When you do a Roth conversion, you’re moving money from a traditional pre-tax retirement account into a Roth account. To do this, you can:

  • Transfer money from a traditional IRA to a Roth IRA
  • Roll over a 401(k), or similar plan, to a Roth IRA
  • Move money from a traditional 401(k) account to a Roth 401(k) account (if your workplace plan offers this option)
  • Use a strategy called a backdoor Roth IRA

Your financial adviser can help you understand which method is right for you, but it should be made clear: When you do a Roth conversion, you’re making a decision to pay taxes now rather than later. If the contributions you made to your retirement account were taken out of your paycheck pre-tax, or deducted when you filed your taxes, you’ll owe income tax on every dollar you convert to a Roth. And you’ll have to pay those taxes in the year that you withdraw the funds. So you’ll want to be cautious about how much money you move and what it might do to your tax bracket.

I like to compare preparing for the taxes from a Roth conversion to planning for an impending snowstorm.

Anyone who’s ever had to shovel several feet of snow at one time knows how difficult it can be. But if you go out and shovel a couple of inches at a time, it can make the task more bearable. It’s the same idea with a Roth conversion. You don’t have to move your money all at once; instead, you can do it over a period of years. You could convert just enough each year, for example, to keep your income within a manageable tax bracket.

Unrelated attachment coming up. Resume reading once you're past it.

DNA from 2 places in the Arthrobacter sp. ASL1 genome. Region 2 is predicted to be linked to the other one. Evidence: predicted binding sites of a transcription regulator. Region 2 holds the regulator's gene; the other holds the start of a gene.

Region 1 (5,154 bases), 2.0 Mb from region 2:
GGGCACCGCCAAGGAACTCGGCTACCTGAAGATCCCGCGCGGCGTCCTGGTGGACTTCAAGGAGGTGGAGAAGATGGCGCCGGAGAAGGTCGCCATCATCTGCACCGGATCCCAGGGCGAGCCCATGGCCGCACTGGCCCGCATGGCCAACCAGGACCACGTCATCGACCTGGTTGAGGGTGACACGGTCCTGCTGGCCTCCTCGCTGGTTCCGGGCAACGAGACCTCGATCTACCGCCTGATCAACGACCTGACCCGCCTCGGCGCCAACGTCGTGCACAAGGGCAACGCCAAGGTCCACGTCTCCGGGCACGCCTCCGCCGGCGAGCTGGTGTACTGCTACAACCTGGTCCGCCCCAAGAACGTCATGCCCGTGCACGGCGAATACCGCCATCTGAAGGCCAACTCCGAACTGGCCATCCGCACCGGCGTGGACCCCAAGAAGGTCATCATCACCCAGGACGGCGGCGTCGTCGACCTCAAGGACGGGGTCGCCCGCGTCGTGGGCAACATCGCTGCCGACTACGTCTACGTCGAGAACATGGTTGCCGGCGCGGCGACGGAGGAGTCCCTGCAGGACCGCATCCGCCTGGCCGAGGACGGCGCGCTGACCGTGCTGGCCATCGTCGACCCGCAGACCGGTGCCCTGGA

Using an online Roth conversion calculator can help you determine how much to move, and when to move it, to minimize the tax impact. Some things to keep in mind as you do the math might include:

  • If you’re no longer working but don’t plan to file for your Social Security benefits right away, you may want to take advantage of this income “valley” to complete your conversion at a lower tax rate. Then, when you turn on your benefits, you won’t have to worry about triggering extra taxes.
  • If you’re 65 or over and on Medicare, you also might choose to manage your conversion amount each year to avoid the IRMAA surcharge.
  • You’ll also want to take the “five-year rule” and the early-withdrawal penalty into consideration as you plan the timing of your conversion. Once Roth IRA funds have been held for five years and the Roth owner is 59½ years old, all distributions, including earnings, can be received tax- and penalty-free forever.

Don’t let taxes blur your retirement vision

If you’ve overlooked or underestimated the impact taxes could have in retirement, it’s not too late to make some changes. By converting to a Roth account, you might even be able to eliminate income taxes altogether in retirement.

But minimizing your tax bill while you complete your Roth conversion can take time and proactive planning. And the lower tax rates we’re currently enjoying won’t last forever. Delaying could mean a bigger bill.

A financial adviser can help you decide whether a Roth conversion is the best move for you and can provide advice on how to make the move in the most tax-efficient manner.

Kim Franke-Folstad contributed to this article.

The appearances in Kiplinger were obtained through a PR program. The columnist received assistance from a public relations firm in preparing this piece for submission to Kiplinger.com. Kiplinger was not compensated in any way.

Kurt Supe, John Culpepper and Brian Quick offer securities through cfd Investments, Inc., Registered Broker/Dealer, Member FINRA & SIPC, 2704 South Goyer Road, Kokomo, IN 46902, 765-453-9600. Kurt Supe, Andrew Drufke and Brian Quick offer advisory services through Creative Financial Designs, Inc., Registered Investment Adviser. Creative Financial Group is a separate and unaffiliated company. The CFD Companies do not provide legal or tax advice.